Jeff Bezos is trying to achieve his dream of building hotels, amusement parks, and colonies for people in space. His aerospace company, Blue Origin successfully launched the first mission of 2020 with a rocket named New Shepard on 13 October. According to records, the company has carried out 13 test flights since its foundation in 2000 with only 1 failure.
The world’s richest man may have kept his space missions secrete in the beginning, but he always wanted to evacuate the humans so that the earth could become like a park. However, the progression is going rather slow. It has been 20 years and Blue Origin has not yet taken a single human in space. Apparently, the company is still in the process of mastering the landing on the moon.
Jeff Bezos On Testing Lunar Landing Technology
New Shepard launched from the company’s West Texas site to conduct few experiments for NASA’s Artemis program. It involves using innovative technologies to explore lunar surface more efficiently. Blue Origin designed a sensor suit for NASA to determine how to make a precise landing on the surface of the moon. The mission could help crewed and robotic lunar missions in the near future.
Reportedly the CEO, Bob Smith has claimed that the company is close to flying humans. With the Artemis program, NASA has selected 3 companies to develop a robust system so humans can return to moon by 2024. These companies are SpaceX, Dynetics, and Blue Origin.
Jeff’s company is developing another rocket named New Glenn while conducting tests with the New Shepard. The vehicle has made 7 consecutive suborbital trips to space for this experiment. Jeff congratulated his team and NASA for the successful mission on Instagram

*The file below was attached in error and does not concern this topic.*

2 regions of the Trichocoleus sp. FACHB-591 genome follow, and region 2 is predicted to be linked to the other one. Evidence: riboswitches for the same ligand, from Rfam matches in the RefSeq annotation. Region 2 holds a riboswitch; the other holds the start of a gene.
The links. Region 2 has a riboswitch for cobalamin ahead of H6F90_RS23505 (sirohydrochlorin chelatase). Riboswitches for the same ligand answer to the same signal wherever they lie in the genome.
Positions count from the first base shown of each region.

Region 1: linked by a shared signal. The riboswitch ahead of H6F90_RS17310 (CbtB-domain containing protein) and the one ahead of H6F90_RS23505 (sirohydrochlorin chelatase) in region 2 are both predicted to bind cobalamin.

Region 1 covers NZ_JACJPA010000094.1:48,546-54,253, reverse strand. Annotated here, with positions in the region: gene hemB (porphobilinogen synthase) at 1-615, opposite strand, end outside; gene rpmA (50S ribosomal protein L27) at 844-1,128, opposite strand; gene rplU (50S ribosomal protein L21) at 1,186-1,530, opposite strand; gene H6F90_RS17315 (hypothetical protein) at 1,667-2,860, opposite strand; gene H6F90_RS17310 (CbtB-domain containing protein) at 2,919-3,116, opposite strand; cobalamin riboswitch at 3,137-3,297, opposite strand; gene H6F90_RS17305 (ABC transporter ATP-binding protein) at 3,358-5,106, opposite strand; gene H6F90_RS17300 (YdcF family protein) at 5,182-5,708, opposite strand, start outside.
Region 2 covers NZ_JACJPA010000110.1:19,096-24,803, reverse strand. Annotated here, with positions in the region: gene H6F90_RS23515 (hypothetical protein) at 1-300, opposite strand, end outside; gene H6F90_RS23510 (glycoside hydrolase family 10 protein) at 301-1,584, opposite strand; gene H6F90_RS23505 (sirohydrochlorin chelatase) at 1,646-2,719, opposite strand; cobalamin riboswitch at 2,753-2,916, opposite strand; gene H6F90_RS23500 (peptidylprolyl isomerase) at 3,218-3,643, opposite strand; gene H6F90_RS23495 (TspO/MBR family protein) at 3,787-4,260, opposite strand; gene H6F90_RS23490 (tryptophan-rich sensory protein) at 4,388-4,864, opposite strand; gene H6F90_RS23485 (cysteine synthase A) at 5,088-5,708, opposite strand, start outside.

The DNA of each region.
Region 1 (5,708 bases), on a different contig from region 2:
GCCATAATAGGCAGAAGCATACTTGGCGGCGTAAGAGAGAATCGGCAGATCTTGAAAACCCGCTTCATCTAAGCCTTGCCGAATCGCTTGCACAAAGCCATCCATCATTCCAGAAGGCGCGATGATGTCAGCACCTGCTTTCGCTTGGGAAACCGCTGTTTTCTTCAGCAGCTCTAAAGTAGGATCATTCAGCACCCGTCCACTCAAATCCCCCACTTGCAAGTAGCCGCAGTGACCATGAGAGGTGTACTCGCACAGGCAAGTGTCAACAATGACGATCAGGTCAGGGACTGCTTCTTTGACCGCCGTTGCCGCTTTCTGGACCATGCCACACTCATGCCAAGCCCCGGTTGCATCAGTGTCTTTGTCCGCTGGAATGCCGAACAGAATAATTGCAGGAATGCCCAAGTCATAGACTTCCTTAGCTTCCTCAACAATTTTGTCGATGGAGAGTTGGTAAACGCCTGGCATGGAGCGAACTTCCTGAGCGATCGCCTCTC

New Shepard can only embark on short, suborbital adventures. The company hopes that their next rocket New Glenn would be able to make much more challenging journeys like taking cargo and satellites into space.
The Launch And Landing Of New Shepard
Reportedly, the 10-minute flight of New Shepard could help pave the way for including humans on board as well. NASA was constantly monitoring the technology as the New Shepard flew to space and came back gently to the ground.
According to the collected data, the system’s algorithms and sensors could allow visitors to land on the rough terrain which was impossible during the Apollo program. Previously, astronauts could only land on some specific areas. Places that contained boulders, and craters were not reachable.
Where Blue Origin Stands In The Space Race
Despite Blue Origin’s futuristic plans, the company remains an underdog in the private space exploration business, where Elon Musk’s SpaceX is dominant. HBO is developing a Biography series on the story of Musk and SpaceX. It is two years younger than Blue Origin and it is already launching human beings and satellites into space.
One may wonder why Bezos was so slow with Blue Origin. The answer lies with the company’s motto ‘Gradatim Ferociter’, which is Latin for ‘step-by-step, ferociously’. Even its mascot is a tortoise which symbolize going slow without skimping anything. The culture at SpaceX is entirely opposite, which reflects the capitalistic strategy of moving extremely fast while embracing mistakes along the way as learning experience. Jeff on the other hand is taking measured steps, focusing more on NASA’s vision of precision lunar landing. It requires the development of advanced movement skills and technologies that could help robots and crew to explore Moon like never before. The billionaire yearly invests 1 billion USD from the Amazon stock to fund the aerospace company.
Jeff Bezos once explained the lesson he learned from the hare and tortoise fable. He believes that slow is smooth and smooth is fast because many space companies can hike their activities aggressively but fail to make any real difference, like the hare. According to him, building a flying machine requires resolve and one cannot cut corners or take shortcuts. It has to be done step-by-step, but ferociously. The Blue Origin team paints a tortoise on the hatch whenever New Shepard completes a successful flight.